"What colleges are you applying to?"
"Where did you get accepted?"
"Where are you going to college?"
These questions were all the rage during the last half of my senior year of high school. Anyone not thinking about attending college was a loser headed for no place special.
College. It's a catchall term teens learn to employ to inform people "I'm going places. I have a bright future". Or to get parents and counselors off their backs. College. No matter that all you're learning is how to execute a proper keg stand or earning your Ph.D in GHB and no that does not count toward your chemistry requirement you date raping frat fuck.
When asked what their goals for the future are, high school students generally respond with what college they hope to attend. But what does that really mean? College simply extends the required education period except instead of being mandated by the government college is mandated by society.
But I went. Because it was ingrained in my brain that the only hope for a bright future was college. I did everything I was supposed to do in college and I was annoyed. Long lines, outrageous tuition, expensive books, irrelevant classes, busy work, boring professors who blended personal opinions with teaching material resulting in confusing lessons. Sure there were a couple high points (keg stands) but what did college really teach me about my chosen career? Or teach anyone, for that matter? I'm assuming you aren't a doctor or lawyer.. but even then, I'd prefer the doc operating on me to have several successful surgeries under his belt as opposed to the fella that aced every single written test.
More and more we're placing too much importance on "education" and too little importance on real world experience and accomplishment. In college, students are certainly educated in many areas but how much do they really learn that they can practically apply toward a career? And at what cost?
Ultimately, college wasn't for me and after two years of bullshit math classes (that I have yet to apply to my everyday life) left me tearing out my hair by the handfull I left. I wasn't interested in why A to the third power = B - C. I was jonesing to apply the tiny bit about journalism I was learning to the real world.
Up until I left, I was earning my degree in broadcast journalism while simultaneously working my way up the ranks of a local television station. Suffice it to say, working at the news station for one week taught me more about journalism than the college did the entire time I attended. Lucky for me, at 23 I was offered the job I would have never applied for until I had that diploma in a frame on my wall. Once I secured my dream job, what was the point of getting the journalism degree? I was making more than either of my parents and I was being infused daily with invaluable on the job training.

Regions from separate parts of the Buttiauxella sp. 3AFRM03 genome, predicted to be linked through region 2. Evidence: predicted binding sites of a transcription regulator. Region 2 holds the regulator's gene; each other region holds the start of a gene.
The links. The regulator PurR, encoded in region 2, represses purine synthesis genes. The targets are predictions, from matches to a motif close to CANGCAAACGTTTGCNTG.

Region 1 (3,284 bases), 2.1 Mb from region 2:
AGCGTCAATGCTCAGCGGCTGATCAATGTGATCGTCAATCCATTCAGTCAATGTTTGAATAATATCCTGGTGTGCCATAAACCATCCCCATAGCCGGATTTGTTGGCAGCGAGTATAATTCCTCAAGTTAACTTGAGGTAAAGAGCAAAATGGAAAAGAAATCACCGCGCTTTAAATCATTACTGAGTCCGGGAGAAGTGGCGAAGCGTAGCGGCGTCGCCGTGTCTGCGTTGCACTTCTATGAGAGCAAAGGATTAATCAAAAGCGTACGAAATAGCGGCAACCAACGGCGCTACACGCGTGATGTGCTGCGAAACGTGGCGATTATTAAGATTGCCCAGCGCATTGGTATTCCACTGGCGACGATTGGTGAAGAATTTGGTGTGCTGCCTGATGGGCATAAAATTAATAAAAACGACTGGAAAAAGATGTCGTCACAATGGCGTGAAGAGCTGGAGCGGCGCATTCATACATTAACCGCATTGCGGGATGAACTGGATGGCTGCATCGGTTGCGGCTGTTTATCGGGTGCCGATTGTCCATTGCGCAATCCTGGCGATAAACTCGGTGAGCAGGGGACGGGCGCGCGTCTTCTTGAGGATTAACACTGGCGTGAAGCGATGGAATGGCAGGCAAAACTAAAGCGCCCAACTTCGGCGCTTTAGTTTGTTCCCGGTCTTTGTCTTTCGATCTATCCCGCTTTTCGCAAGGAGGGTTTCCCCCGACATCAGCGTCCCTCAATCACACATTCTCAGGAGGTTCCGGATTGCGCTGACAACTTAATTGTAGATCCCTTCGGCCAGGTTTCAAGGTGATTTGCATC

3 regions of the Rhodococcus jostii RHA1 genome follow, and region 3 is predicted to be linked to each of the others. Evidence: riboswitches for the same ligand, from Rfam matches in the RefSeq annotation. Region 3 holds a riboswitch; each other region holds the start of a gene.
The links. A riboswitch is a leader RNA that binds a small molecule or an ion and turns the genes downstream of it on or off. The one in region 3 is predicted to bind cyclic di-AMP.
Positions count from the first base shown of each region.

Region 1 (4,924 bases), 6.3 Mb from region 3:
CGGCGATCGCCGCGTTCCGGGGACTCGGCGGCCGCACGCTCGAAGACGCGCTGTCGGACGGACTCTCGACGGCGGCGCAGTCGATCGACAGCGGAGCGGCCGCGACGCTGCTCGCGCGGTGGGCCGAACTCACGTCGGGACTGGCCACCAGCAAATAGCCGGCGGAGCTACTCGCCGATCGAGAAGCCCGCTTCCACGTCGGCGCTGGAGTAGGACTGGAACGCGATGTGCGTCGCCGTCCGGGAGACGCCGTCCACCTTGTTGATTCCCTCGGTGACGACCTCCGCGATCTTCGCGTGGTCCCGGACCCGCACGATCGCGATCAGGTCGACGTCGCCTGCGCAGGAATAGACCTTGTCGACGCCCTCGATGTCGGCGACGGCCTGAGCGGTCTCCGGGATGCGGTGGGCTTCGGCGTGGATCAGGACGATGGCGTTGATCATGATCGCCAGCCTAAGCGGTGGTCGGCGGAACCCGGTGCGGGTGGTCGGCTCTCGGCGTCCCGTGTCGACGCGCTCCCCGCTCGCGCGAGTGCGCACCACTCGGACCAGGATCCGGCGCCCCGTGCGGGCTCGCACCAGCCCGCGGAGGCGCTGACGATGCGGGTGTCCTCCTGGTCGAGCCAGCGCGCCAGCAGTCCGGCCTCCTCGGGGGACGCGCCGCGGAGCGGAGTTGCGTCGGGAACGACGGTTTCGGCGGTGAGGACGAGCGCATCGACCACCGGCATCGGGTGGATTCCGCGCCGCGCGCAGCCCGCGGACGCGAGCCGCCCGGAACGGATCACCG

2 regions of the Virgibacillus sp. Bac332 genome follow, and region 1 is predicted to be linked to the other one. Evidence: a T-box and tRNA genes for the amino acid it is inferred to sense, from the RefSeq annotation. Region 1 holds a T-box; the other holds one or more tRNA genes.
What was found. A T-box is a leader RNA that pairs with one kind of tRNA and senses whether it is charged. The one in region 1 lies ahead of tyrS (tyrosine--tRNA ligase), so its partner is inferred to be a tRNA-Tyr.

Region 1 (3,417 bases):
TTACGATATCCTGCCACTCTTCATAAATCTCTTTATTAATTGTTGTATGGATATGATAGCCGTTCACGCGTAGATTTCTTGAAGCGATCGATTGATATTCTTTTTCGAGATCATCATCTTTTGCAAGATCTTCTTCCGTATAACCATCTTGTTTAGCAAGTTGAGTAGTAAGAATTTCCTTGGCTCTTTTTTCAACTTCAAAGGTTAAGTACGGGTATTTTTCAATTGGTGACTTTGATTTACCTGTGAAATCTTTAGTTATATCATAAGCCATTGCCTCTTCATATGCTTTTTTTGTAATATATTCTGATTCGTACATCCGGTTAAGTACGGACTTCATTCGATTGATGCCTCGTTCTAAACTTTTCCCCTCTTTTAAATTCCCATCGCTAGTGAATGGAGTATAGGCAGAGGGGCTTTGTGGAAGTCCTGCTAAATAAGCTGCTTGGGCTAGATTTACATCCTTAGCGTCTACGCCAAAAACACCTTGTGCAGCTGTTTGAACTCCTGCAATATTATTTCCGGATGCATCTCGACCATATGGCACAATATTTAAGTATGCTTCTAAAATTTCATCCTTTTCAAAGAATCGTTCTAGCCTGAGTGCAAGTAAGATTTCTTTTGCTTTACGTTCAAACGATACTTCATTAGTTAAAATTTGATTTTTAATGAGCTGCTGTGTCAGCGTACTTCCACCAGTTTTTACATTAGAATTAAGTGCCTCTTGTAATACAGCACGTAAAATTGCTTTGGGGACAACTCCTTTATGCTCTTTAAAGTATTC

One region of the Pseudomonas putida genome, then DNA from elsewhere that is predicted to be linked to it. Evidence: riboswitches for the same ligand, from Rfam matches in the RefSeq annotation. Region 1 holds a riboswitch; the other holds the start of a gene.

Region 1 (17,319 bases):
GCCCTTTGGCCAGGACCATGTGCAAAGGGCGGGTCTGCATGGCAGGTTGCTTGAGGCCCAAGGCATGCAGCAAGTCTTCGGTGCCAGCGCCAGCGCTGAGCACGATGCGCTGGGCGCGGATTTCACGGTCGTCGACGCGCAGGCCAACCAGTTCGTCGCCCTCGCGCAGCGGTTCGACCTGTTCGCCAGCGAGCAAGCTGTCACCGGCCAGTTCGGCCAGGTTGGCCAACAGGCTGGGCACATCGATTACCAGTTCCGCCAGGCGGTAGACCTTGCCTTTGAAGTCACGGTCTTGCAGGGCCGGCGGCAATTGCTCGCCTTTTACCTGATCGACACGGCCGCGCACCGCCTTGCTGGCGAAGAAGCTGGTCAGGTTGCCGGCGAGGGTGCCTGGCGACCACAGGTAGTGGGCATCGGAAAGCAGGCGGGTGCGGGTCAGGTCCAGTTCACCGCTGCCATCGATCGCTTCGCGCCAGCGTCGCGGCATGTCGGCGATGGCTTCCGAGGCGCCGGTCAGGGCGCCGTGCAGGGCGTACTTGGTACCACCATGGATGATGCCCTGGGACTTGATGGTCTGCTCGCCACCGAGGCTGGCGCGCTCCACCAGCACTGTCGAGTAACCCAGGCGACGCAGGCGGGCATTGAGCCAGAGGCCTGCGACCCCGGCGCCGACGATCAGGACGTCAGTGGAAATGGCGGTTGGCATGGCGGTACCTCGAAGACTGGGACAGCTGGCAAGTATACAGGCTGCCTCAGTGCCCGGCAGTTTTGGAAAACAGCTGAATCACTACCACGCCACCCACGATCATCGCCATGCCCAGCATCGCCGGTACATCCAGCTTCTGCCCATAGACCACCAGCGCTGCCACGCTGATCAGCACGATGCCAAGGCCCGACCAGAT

I have since come to the conclusion that a college degree is overrated, at best. Not that your degree is for shit.. I'm certain you're a lovely, intelligent individual and most likely, the more prestigious the college you attended the more likely I am to hear about it. I'm just saying that society, our parents, employers base so much importance on The Degree and if you did go to Harvard? Well you simply must be a genius. But a college degree doesn't gaurantee success in the workplace. Some people, myself included, do not belong in college and choose not to get a degree, instead seeking out real world experience. Of course, without that degree, our society downplays their skills and will underpay them or not offer them a job even though they are good independent self-motivated learners who found a better way than "the system" to learn.
After being offered a low-paying job at a local cable channel, after passing the writing test, the New York trivia test, after miraculously passing the drug test, after being told I start tomorrow I was informed this morning the station is rescinding their offer because they noticed on my application that I do not have a college degree. No matter that I've been in the business for nearly a decade. No matter that I spent the past year writing and producing in the top news market in the world, I'm not qualified. But the girl that graduated college a month ago? She is.